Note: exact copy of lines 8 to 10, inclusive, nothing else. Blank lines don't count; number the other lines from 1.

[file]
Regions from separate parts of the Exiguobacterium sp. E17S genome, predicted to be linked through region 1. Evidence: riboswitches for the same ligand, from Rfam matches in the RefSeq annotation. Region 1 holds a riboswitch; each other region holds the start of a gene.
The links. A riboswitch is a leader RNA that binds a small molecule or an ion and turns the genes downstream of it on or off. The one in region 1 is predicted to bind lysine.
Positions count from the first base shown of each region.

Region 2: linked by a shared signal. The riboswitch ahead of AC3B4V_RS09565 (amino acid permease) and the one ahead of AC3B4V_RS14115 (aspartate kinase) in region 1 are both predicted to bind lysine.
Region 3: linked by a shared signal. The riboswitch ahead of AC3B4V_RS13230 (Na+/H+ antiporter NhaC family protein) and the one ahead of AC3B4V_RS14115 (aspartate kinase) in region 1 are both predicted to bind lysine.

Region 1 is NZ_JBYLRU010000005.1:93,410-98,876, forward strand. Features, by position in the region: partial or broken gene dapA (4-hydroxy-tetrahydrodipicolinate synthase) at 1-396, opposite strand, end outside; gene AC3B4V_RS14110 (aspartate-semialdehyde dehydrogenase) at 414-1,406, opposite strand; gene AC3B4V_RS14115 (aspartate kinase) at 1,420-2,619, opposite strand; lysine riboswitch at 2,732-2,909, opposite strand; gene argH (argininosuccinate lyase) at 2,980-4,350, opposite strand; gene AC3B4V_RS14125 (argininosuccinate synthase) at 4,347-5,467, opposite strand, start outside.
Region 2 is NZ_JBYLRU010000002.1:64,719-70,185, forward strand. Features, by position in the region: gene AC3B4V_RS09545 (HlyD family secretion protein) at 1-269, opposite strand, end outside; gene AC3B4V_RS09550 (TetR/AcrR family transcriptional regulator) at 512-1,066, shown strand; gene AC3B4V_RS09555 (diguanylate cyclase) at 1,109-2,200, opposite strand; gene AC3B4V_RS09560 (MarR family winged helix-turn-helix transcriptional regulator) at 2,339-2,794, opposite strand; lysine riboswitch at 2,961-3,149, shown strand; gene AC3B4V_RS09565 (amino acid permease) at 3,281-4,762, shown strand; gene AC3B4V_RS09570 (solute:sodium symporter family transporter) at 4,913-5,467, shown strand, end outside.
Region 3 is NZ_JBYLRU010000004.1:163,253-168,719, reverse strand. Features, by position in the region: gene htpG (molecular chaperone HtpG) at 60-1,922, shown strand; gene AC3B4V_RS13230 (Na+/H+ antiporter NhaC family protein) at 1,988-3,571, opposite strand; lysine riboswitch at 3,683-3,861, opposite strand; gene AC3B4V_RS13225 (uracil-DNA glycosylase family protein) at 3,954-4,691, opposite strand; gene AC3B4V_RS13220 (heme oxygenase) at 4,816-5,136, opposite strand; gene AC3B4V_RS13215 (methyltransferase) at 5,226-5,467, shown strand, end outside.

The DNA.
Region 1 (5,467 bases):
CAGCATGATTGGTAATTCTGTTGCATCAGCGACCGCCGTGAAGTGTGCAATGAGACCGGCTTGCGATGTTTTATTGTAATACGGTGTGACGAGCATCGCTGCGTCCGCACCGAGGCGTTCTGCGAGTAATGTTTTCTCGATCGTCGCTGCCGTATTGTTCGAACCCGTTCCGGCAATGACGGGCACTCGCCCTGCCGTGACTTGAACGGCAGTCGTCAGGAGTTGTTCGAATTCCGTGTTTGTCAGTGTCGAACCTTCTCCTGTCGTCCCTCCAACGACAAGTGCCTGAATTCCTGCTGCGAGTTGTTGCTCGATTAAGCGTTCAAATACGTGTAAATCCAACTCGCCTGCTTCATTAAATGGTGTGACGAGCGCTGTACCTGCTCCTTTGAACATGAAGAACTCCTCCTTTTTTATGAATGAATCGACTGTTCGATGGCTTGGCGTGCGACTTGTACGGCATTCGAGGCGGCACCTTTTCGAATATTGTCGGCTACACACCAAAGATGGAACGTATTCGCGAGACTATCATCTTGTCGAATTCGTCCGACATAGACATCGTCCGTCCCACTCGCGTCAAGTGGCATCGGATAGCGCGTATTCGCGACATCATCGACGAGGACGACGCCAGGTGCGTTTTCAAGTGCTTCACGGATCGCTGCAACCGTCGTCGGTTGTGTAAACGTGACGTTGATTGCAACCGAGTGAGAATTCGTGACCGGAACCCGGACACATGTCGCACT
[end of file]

Region 3 is NZ_JBYLRU010000004.1:163,253-168,719, reverse strand. Features, by position in the region: gene htpG (molecular chaperone HtpG) at 60-1,922, shown strand; gene AC3B4V_RS13230 (Na+/H+ antiporter NhaC family protein) at 1,988-3,571, opposite strand; lysine riboswitch at 3,683-3,861, opposite strand; gene AC3B4V_RS13225 (uracil-DNA glycosylase family protein) at 3,954-4,691, opposite strand; gene AC3B4V_RS13220 (heme oxygenase) at 4,816-5,136, opposite strand; gene AC3B4V_RS13215 (methyltransferase) at 5,226-5,467, shown strand, end outside.

The DNA.
Region 1 (5,467 bases):